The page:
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Trump at Davos; Interview with Alexei Navalny; Paris on Flood Alert. Aired 12-12:30a ET
Aired January 27, 2018 - 00:00 ET
THIS IS A RUSH TRANSCRIPT. THIS COPY MAY NOT BE IN ITS FINAL FORM AND MAY BE UPDATED.
DONALD TRUMP (R), PRESIDENT OF THE UNITED STATES: America is open for business and we are competitive once again.
CYRIL VANIER, CNN ANCHOR (voice-over): That's Donald Trump's sales pitch to the rest of the world. The U.S. president touts his economic achievements in Davos.
Plus a Las Vegas giant faces allegations of sexual misconduct. But Steve Wynn denies any wrongdoing.
And in Paris, the Seine getting a little too high for comfort. Some roads are closed after the river overflowed its banks.
I'm Cyril Vanier, live from CNN HQ here in Atlanta. Thank you for joining us.
VANIER: Donald Trump is back at the White House after his two-day trip to the World Economic Forum in Switzerland. Apparently the U.S. president enjoyed it. Upon returning he told reporters, "Davos was really great."
So the question going into this was which Donald Trump would show up. It turns out it was the marketer in chief. White House correspondent Jim Acosta reports from Davos.
JIM ACOSTA, CNN SR. WHITE HOUSE CORRESPONDENT (voice-over): President Trump departed Switzerland strutting his stuff after hobnobbing with the global elite at the World Economic Forum in Davos, but he returns to Washington under a cloud with questions swirling over reports that he tried to fire special counsel Robert Mueller.
TRUMP: Fake news, folks. Fake news. Typical "New York Times" fake stories.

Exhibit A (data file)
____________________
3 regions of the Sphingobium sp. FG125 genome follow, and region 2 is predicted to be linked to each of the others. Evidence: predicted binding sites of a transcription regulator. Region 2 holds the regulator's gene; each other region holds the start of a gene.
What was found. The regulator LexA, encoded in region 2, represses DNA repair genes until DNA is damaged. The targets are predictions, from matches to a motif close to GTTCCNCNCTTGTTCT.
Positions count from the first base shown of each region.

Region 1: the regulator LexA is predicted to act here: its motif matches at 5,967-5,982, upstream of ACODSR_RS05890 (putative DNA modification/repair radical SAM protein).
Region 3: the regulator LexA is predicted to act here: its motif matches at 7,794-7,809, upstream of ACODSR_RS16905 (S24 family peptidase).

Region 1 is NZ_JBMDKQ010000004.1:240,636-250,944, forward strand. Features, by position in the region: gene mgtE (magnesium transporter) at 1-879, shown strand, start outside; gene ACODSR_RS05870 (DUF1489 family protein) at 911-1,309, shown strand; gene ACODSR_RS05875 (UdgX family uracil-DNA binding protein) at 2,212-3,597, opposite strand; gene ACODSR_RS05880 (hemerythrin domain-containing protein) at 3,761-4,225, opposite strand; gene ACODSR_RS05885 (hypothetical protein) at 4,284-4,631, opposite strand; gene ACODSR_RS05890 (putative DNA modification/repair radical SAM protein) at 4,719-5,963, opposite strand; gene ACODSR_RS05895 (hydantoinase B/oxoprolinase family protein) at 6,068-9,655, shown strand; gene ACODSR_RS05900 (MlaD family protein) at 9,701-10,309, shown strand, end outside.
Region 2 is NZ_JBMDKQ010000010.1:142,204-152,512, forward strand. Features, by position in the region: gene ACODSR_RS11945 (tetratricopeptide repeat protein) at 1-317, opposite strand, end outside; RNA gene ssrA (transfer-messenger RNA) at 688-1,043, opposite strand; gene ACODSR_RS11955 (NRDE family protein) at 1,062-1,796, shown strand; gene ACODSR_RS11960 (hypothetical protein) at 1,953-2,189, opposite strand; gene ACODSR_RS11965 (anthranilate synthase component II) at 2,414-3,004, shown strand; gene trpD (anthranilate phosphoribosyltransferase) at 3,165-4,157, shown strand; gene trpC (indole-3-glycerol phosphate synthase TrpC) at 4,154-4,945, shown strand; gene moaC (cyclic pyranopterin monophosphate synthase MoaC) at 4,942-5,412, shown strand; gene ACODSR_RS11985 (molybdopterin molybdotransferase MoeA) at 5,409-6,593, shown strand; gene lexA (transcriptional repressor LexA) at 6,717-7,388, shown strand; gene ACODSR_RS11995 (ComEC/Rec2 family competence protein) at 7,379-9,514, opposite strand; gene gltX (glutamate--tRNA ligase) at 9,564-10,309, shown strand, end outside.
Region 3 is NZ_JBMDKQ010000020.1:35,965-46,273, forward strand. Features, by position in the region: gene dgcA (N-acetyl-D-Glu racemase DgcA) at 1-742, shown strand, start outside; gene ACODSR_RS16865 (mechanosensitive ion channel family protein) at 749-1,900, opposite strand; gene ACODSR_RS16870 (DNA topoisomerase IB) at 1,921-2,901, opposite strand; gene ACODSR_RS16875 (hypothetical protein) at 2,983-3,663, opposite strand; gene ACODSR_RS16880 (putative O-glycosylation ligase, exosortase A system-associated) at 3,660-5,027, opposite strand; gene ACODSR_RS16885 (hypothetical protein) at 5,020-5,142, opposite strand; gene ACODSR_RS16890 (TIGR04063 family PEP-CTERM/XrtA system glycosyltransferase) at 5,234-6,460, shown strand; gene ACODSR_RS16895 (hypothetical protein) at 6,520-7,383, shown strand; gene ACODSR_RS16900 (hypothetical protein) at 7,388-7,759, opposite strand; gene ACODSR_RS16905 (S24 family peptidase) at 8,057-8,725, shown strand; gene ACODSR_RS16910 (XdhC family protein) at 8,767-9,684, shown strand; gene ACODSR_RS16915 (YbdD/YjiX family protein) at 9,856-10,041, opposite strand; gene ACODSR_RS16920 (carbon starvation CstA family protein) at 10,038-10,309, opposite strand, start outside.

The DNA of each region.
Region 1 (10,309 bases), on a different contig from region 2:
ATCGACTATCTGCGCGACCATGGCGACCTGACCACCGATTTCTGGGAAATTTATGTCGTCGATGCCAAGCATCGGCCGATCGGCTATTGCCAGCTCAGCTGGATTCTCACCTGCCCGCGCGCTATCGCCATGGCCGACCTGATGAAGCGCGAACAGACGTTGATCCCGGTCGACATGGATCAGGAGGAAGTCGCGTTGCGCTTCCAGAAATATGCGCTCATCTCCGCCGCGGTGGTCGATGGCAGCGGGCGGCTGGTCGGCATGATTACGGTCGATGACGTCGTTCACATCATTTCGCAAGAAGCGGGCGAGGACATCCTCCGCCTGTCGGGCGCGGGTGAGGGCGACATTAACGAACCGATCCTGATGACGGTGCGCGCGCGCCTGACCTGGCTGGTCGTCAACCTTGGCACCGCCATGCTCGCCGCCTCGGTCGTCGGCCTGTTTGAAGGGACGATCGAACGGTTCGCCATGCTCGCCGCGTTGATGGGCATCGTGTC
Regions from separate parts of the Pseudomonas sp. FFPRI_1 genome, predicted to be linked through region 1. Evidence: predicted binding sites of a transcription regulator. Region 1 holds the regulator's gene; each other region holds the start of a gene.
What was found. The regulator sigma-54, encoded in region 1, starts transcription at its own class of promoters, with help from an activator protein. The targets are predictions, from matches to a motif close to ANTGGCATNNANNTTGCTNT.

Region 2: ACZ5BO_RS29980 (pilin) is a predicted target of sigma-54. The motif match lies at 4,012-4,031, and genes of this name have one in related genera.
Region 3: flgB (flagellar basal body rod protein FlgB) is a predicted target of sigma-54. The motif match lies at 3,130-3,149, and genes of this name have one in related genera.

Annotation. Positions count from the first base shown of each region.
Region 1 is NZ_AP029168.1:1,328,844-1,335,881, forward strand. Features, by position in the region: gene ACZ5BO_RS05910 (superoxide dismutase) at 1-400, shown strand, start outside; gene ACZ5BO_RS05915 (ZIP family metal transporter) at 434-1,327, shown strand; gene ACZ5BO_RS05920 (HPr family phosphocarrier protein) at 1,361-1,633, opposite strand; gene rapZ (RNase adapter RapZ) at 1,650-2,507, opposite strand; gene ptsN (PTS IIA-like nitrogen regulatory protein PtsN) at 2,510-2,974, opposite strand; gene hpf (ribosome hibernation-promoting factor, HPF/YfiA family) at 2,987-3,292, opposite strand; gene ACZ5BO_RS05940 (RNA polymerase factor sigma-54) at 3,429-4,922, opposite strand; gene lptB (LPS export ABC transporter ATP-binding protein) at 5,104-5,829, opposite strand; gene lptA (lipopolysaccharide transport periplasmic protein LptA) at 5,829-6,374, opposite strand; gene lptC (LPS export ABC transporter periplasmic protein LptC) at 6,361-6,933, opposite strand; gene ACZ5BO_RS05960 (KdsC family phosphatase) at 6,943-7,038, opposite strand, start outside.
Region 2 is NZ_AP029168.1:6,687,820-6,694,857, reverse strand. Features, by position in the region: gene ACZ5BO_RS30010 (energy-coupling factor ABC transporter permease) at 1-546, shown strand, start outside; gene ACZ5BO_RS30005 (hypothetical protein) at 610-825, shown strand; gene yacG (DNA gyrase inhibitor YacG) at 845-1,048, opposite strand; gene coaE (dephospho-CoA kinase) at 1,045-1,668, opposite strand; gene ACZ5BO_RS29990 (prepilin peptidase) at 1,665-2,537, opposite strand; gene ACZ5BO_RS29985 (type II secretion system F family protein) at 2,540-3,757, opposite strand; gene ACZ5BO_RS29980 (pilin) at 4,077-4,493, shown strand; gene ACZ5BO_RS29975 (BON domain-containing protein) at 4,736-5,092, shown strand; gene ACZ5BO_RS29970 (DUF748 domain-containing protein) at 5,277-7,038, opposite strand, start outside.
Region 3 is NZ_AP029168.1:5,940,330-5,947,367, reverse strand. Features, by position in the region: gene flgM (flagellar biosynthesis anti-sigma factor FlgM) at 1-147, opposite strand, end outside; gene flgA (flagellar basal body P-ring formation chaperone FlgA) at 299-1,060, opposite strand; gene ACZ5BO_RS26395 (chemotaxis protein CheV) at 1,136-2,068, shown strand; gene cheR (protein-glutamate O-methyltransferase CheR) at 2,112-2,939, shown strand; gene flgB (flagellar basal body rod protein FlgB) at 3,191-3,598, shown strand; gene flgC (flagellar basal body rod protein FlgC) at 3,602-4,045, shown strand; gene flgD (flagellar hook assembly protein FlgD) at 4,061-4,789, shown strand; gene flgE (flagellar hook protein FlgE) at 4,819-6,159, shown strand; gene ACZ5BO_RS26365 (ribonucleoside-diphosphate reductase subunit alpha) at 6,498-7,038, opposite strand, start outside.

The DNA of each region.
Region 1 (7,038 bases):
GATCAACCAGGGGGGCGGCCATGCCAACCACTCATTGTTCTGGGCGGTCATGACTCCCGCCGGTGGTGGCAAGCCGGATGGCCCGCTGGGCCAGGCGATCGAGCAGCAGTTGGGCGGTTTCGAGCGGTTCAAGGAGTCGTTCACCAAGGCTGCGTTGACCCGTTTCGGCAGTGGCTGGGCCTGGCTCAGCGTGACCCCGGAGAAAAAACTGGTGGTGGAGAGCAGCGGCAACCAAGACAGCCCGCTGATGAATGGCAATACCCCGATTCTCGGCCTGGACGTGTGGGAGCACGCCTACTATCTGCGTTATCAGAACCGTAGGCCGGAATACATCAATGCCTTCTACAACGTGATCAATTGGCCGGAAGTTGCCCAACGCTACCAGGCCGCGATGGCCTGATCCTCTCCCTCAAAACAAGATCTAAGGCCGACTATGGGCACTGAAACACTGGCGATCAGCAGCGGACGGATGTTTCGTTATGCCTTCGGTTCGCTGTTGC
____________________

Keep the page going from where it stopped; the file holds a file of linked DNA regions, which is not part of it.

ACOSTA: The president brushed off the story in Davos, as did top members of the president's Cabinet who blew past our cameras faster than the Swiss ski team. (on camera): And are you concerned that the president tried to fire Robert Mueller?
REX TILLERSON, U.S. SECRETARY OF STATE: I know nothing about that.
ACOSTA: And how do you think the Mueller news is going to affect this trip, sir?
WILBUR ROSS, U.S. COMMERCE SECRETARY: Oh, you will see. Nothing is going to change. The president is in very good spirits.
ACOSTA: Are you concerned about how the Mueller news is going to affect this conference here, sir?
STEVEN MNUCHIN, U.S. TREASURY SECRETARY: Not concerned.
ACOSTA (voice-over): The president continued his attacks on the press in Davos, grumbling that he no longer receives the favorable coverage he enjoyed as a celebrity.
TRUMP: As a businessman, I was always treated really well by the press. The numbers speak and things happen. But I always really had very good press. And it wasn't until I became a politician that I realized how nasty, how mean, how vicious and how fake the press can be -- as the cameras start going off in the back.
ACOSTA: Despite that cry of fake news, the president remarked without any evidence that there would have been a stock market crash had Hillary Clinton been elected. TRUMP: Had the opposing party to me won, some of whom you backed,
some of the people in the room, instead of being up almost 50 percent, the stock market is up since my election almost 50 percent, rather than that, I believe the stock market from that level, the initial level, the initial level, would have been down close to 50 percent.
ACOSTA: The president came to Davos to take credit for the booming American economy, calling on companies across the world to move to the U.S.
TRUMP: America is the place to do business. So come to America, where you can innovate, create and build.
ACOSTA: But that welcoming tone came with a vow to start controlling the number of immigrants entering the U.S. based on new criteria.